On Friday, we filed comments with the Federal Communications Commission (FCC) on privacy issues in today’s mobile world.  In May, the Commission put out a public notice seeking information on the measures wireless service providers take to protect customers’ information on mobile devices. As the Commission acknowledges, the wireless marketplace today is a far cry from what it was five years ago when the agency last looked into this area.
 
In addition to wireless service providers, the whole wireless ecosystem has evolved to include device manufacturers, OS and social networking platform providers, search engines and browsers, and application developers – all of whom play critical roles in protecting the privacy and security of consumers’ personal information.
 
Think about the extraordinary range of services available to consumers on their mobile device these days, including talking on the phone, sending e-mails and text messages, a dizzying array of apps, posting on their favorite social networking site, surfing the Internet to see what their favorite bloggers have to say, tweeting or following their friends’ tweets, watching videos, listening to music, seeing what great restaurants are nearby, getting directions on a map to that new boutique your friend just tweeted on, sharing and storing photos, and much more.
 
The relevance of the FCC’s privacy rules, which apply only to legacy services defined as “telecommunications services,” is shrinking by the day.  In today’s world, Consumers are buying smartphones, tablets and other devices that are more computer than telephone. And they’re increasingly communicating with one another online via text, Skype, Google Voice, Facebook and Apple’s FaceTime – none of which falls into the “telecommunications services” service bucket that comprises the traditional scope of the FCC’s jurisdiction. Would a consumer have any clue that different privacy rules apply depending on which type of communications service or application they choose? If you set a rule that applies only to service providers, is the consumer’s data really protected when that rule does not apply to any of the other entities described above?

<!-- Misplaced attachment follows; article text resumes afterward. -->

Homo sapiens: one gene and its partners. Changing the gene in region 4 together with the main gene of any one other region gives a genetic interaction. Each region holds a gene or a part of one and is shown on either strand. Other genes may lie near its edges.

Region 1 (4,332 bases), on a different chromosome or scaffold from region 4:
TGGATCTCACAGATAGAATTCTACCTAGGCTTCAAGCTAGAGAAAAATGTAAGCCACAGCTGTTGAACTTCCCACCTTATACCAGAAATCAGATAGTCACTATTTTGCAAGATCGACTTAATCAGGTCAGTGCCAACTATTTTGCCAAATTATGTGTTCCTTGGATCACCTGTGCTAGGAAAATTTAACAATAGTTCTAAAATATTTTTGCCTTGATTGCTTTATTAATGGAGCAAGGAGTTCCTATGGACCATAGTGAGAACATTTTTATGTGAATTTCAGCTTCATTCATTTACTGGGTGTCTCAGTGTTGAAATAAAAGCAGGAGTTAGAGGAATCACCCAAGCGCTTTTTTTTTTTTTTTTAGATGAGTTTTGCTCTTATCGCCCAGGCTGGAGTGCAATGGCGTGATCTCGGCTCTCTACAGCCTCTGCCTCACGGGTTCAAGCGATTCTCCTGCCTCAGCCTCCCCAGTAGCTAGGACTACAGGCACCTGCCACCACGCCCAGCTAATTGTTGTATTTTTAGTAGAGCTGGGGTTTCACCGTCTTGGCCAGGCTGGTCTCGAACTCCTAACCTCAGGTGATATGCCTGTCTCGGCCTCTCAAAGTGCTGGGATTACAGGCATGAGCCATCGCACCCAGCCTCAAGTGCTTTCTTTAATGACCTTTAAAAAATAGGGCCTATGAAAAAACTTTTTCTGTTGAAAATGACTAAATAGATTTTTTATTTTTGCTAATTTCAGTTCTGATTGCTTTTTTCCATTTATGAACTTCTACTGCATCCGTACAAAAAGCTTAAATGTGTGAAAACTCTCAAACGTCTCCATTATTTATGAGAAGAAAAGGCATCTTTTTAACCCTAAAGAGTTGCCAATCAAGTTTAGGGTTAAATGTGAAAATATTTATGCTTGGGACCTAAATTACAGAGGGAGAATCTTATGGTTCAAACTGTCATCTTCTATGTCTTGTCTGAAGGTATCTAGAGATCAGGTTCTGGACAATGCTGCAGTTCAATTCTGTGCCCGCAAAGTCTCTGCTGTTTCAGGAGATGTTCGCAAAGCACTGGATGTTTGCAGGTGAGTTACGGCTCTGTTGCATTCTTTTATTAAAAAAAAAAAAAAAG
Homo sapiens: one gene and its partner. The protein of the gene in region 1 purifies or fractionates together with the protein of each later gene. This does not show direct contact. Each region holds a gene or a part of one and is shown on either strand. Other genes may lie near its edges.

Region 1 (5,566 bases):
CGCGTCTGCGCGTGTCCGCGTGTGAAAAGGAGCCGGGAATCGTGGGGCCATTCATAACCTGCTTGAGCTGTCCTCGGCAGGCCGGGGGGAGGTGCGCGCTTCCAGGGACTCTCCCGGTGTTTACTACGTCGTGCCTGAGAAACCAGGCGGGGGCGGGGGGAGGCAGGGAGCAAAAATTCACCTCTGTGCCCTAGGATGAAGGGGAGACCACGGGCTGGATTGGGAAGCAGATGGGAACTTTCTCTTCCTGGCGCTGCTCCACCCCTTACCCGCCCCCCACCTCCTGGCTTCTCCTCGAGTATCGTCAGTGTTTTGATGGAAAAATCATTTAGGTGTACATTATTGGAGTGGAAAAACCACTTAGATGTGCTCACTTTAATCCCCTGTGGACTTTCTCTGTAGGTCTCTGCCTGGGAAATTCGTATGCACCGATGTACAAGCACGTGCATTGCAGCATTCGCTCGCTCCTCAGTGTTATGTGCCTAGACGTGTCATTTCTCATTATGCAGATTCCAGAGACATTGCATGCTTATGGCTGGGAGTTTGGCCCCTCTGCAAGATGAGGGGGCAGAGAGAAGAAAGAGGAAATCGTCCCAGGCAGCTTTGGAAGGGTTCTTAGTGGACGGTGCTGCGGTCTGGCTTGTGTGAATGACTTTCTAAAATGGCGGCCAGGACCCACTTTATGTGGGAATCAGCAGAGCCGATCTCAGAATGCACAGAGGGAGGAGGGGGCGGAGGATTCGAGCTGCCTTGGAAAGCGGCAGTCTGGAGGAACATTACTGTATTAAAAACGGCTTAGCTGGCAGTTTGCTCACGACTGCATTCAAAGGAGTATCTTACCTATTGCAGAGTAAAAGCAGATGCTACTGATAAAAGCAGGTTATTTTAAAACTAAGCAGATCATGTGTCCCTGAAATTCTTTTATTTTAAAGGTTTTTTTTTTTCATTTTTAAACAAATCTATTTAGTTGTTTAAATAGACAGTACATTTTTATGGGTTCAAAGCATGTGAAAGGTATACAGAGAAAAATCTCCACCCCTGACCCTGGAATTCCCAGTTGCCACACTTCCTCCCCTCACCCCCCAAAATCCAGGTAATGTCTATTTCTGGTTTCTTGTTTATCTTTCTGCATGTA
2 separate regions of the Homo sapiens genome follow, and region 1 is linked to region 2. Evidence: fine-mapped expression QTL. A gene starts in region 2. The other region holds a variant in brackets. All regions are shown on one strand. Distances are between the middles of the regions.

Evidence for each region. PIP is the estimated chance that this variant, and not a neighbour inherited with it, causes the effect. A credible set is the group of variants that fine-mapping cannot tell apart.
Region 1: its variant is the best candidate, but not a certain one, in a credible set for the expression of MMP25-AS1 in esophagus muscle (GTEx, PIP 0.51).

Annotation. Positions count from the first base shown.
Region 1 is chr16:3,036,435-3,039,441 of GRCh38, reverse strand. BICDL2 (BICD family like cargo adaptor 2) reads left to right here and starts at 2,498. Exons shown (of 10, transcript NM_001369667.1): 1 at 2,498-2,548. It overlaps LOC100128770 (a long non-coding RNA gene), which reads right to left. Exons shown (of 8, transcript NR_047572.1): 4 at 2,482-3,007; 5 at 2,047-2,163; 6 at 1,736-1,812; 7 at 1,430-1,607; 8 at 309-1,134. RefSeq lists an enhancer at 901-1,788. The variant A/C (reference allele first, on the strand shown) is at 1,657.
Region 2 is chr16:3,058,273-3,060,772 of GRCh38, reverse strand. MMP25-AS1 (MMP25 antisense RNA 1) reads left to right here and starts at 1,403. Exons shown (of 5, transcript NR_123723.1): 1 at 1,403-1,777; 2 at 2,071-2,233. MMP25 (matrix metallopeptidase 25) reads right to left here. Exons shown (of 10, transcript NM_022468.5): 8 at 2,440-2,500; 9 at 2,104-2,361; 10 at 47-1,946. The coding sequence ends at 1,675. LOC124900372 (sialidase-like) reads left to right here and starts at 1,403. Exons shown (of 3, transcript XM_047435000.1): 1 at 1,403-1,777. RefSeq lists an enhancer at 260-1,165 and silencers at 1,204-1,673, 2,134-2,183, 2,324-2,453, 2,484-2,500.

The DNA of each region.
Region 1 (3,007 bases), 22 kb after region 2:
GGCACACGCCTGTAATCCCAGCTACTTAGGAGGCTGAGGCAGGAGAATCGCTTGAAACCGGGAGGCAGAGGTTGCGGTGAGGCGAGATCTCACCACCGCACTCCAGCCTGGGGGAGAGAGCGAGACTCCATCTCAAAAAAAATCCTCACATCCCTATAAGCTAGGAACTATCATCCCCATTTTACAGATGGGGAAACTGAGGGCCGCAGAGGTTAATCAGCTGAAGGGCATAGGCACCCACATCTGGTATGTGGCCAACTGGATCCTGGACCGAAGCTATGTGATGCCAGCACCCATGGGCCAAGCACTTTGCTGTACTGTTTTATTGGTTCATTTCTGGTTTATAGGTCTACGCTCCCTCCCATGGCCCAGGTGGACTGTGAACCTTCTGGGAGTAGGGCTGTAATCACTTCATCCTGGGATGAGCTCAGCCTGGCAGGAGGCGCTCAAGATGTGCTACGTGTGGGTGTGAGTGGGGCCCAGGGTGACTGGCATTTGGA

So, in order to provide a level playing field in this new marketplace and thoughtfully address privacy issues, policymakers should take into account all the different ways real folks communicate in the 21st century – not just one player in that ecosystem which is the traditional way the FCC is empowered to view the world. And any government oversight must be applied equally and fairly. Any regulatory disparity will skew competition and ultimately deny consumers the benefits of real advances in privacy and security protections.
 
And that’s why we were pleased when the White House earlier this year unveiled a consumer privacy “blueprint” that encourages a multi-stakeholder approach to develop voluntary codes of conduct for the entire industry. The blueprint takes a comprehensive and flexible approach to our rapidly growing digital world and proposes that the voluntary industry codes of conduct be enforced by one federal agency with jurisdiction over all players – the Federal Trade Commission (FTC).
 
As the White House privacy blueprint recognizes, flexible approaches to privacy that involve the entire industry and other stakeholders is going to be much more effective than rigid regulation in safeguarding consumer privacy. Of course, there is already an enforcement backstop for privacy. The FTC has devoted substantial resources to mobile privacy issues and, in fact, has increased its oversight in this space in recent years.
 
At AT&T, we are committed to helping develop voluntary codes of conduct that would apply to all players in the wireless ecosystem to safeguard customers’ personal information.  We have developed industry-leading, robust and transparent policies and programs that apply to all AT&T services and data. We have developed a consolidated, streamlined privacy policy that is easy to find and easy to understand how we collect, protect and use customers’ information.
 
We’re proud of the role we play in the mobile ecosystem and we take very seriously our responsibility to protect the privacy and security of our customers. We look forward to continuing to work with our industry partners and government agencies on a comprehensive, effective and fair mobile privacy framework.

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